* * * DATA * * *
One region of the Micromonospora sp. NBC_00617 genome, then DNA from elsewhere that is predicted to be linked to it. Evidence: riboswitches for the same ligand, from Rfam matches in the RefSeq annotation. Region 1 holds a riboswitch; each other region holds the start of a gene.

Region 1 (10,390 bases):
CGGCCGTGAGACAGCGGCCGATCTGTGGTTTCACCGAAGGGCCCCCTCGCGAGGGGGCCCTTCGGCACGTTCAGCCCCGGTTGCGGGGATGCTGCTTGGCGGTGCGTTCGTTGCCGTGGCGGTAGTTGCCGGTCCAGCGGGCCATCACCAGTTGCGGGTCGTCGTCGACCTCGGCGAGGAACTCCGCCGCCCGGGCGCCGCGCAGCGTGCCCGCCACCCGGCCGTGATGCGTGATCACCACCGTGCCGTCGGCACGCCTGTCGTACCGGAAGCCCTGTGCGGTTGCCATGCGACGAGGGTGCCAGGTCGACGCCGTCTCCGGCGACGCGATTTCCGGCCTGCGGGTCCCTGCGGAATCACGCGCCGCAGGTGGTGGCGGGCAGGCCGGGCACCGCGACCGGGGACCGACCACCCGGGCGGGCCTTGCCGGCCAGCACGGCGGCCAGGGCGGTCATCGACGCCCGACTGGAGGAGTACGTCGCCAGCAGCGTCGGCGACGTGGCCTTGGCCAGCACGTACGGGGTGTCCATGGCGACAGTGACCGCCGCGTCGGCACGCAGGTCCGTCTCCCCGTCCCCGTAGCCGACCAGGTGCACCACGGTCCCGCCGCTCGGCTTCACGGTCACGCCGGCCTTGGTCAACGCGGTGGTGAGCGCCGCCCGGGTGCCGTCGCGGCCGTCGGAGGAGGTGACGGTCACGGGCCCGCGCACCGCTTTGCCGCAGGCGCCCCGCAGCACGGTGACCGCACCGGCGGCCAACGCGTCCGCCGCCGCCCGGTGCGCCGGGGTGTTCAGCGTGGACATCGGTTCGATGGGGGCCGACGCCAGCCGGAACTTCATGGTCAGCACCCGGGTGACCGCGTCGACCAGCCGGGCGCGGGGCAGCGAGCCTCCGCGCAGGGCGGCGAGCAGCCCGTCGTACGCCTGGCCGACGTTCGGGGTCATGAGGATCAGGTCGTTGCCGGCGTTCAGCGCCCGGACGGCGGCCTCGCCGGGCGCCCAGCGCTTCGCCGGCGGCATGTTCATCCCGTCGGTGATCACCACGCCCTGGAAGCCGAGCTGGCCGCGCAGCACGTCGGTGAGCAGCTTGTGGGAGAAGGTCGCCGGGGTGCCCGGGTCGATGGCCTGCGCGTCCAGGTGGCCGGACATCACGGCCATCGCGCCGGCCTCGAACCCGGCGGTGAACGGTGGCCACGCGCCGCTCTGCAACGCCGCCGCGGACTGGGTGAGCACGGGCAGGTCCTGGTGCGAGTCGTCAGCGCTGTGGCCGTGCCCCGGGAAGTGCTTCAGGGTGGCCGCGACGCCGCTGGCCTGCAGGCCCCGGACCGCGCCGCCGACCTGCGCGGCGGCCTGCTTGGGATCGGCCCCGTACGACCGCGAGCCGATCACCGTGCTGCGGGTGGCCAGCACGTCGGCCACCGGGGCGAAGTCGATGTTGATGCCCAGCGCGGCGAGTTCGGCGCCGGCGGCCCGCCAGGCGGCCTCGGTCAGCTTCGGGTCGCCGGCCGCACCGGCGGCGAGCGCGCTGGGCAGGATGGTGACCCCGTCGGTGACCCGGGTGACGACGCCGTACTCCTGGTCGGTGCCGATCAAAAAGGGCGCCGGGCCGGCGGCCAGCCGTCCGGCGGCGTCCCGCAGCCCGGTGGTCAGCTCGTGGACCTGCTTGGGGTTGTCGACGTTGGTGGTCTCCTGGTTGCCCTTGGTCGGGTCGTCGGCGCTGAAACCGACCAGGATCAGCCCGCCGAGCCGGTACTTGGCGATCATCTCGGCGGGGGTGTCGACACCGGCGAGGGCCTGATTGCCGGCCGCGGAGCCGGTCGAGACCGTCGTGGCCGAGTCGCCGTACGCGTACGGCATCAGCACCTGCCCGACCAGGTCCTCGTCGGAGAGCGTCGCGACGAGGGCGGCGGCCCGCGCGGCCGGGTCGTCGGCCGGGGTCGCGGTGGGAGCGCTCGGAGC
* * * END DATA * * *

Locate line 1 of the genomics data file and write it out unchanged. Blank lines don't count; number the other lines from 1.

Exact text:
One region of the Micromonospora sp. NBC_00617 genome, then DNA from elsewhere that is predicted to be linked to it. Evidence: riboswitches for the same ligand, from Rfam matches in the RefSeq annotation. Region 1 holds a riboswitch; each other region holds the start of a gene.